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Old 14-12-2009, 16:31   #4
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Thanks - what is the procedure to test it?
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Old 14-12-2009, 16:47   #5
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Another idea is to keep it off the boat for a few days to see if the odor leaves. On a new to you boat you may have an undiscovered source of gasoline, like a small can hidden away somewhere.
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Old 14-12-2009, 20:11   #6
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Do you have an outboard?

Sounds to me like the 6 gallon tank is an outboard tank (portable) and the vent fitting was left open.

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Old 14-12-2009, 20:25   #7
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Aloha Sandy,
Congratulations on the new boat. Yes, definitely remove the tank.
Your tank is plastic and let me tell you what I've discovered on two of my most recent tanks. There are factory voids in the sidewall or bottom of a few. The last time I took my plastic tank for a ride in the back of my pickup the sun expanded the tank and caused the very small pinhole to start leaking. As soon as I backed off the pressure the leak stopped. The point is I've had this tank for 4 years and it had never leaked before.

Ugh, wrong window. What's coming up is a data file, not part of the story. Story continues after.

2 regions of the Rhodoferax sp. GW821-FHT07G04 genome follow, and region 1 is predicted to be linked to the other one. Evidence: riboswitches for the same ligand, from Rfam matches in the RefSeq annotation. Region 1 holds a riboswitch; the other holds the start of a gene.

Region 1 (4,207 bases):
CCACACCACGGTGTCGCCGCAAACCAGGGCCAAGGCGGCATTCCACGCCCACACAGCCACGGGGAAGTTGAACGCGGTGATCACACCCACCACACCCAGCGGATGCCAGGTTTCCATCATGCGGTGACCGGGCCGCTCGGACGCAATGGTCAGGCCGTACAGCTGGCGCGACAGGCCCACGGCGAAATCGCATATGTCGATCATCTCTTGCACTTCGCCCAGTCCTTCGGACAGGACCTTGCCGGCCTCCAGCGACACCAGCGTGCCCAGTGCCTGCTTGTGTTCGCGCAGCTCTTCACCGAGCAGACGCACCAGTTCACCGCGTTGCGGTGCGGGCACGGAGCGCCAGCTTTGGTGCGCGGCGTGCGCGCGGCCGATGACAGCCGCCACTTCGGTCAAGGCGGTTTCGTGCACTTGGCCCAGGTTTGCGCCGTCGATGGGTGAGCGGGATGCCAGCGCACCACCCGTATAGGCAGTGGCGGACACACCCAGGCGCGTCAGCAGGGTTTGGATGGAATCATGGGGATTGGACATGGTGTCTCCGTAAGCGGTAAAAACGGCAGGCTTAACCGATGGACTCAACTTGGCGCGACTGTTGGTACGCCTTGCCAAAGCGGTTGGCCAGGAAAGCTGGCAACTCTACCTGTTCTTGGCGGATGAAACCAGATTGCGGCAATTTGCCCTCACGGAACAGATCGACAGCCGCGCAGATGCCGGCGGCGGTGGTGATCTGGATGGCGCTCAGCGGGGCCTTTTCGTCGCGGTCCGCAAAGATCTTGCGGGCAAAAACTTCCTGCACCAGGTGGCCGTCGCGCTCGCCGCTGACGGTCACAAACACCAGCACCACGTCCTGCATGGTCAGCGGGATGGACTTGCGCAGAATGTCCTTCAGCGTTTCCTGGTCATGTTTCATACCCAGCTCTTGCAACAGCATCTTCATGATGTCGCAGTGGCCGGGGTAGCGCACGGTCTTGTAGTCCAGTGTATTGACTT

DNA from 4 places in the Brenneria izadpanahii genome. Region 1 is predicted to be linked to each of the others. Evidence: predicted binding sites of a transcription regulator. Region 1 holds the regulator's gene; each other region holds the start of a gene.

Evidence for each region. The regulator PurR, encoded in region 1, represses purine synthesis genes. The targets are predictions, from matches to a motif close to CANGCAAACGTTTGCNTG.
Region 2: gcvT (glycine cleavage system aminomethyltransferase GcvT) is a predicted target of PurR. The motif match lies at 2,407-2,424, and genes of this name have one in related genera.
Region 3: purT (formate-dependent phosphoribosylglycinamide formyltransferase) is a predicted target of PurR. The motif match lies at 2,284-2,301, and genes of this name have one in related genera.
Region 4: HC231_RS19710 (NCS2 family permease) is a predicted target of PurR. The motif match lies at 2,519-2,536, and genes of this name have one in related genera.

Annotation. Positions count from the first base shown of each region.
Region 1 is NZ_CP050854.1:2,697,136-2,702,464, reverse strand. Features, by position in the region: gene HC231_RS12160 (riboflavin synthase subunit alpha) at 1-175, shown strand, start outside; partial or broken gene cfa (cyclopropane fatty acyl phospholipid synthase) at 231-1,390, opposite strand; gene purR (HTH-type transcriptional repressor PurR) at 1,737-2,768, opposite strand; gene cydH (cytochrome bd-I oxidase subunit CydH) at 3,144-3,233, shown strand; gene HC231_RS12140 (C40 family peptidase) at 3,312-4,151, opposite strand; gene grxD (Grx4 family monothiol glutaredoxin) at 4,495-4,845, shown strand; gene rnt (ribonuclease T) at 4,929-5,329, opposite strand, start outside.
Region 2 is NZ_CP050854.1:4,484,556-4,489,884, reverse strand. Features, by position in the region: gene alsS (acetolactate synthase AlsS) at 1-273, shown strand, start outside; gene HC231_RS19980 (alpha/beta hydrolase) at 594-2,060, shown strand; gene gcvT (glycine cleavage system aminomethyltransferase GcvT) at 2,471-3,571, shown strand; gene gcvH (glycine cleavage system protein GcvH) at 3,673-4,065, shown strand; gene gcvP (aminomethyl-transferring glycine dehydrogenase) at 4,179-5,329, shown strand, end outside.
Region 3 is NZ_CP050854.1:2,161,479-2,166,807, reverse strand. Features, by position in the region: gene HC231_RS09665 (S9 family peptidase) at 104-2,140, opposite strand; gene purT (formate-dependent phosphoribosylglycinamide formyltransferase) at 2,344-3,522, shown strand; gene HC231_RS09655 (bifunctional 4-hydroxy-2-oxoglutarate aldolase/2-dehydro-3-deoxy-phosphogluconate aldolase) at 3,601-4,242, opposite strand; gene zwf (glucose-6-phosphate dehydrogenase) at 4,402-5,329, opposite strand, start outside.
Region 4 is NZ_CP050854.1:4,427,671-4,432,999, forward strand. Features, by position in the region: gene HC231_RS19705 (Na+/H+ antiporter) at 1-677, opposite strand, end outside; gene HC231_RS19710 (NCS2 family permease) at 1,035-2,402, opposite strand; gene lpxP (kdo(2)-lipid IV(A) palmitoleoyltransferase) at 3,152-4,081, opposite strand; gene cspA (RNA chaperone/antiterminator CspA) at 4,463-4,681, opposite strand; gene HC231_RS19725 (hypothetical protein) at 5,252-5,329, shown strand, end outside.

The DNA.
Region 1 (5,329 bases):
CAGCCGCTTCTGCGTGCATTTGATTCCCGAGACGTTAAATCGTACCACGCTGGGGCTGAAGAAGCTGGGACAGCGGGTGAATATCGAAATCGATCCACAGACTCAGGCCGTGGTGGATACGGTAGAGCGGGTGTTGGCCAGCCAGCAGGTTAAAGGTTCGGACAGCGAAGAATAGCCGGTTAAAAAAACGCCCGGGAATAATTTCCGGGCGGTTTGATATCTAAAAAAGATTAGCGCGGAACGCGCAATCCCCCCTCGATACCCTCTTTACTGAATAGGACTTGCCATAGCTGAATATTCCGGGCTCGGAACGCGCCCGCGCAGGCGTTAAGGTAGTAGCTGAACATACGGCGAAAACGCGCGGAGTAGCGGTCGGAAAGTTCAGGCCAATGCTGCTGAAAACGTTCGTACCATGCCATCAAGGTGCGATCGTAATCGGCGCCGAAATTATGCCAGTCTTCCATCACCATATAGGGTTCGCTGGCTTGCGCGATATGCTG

There is an easy fix but first you have to find the leak. Easy fix? Screw a small stainless panhead screw into the little hole with a bit of silicone on the screw head after you've cleaned up the tank really well.
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Old 14-12-2009, 22:40   #8
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Is this tank just for storage or is it the fuel tank to the motor. You must remove it. my outboard tank to my dingy will leak gas when the vent is closed and its pressurised by forcing the gas up the PU pipe and out the fitting. Its never stored on the boat.
Go outside and PLAY!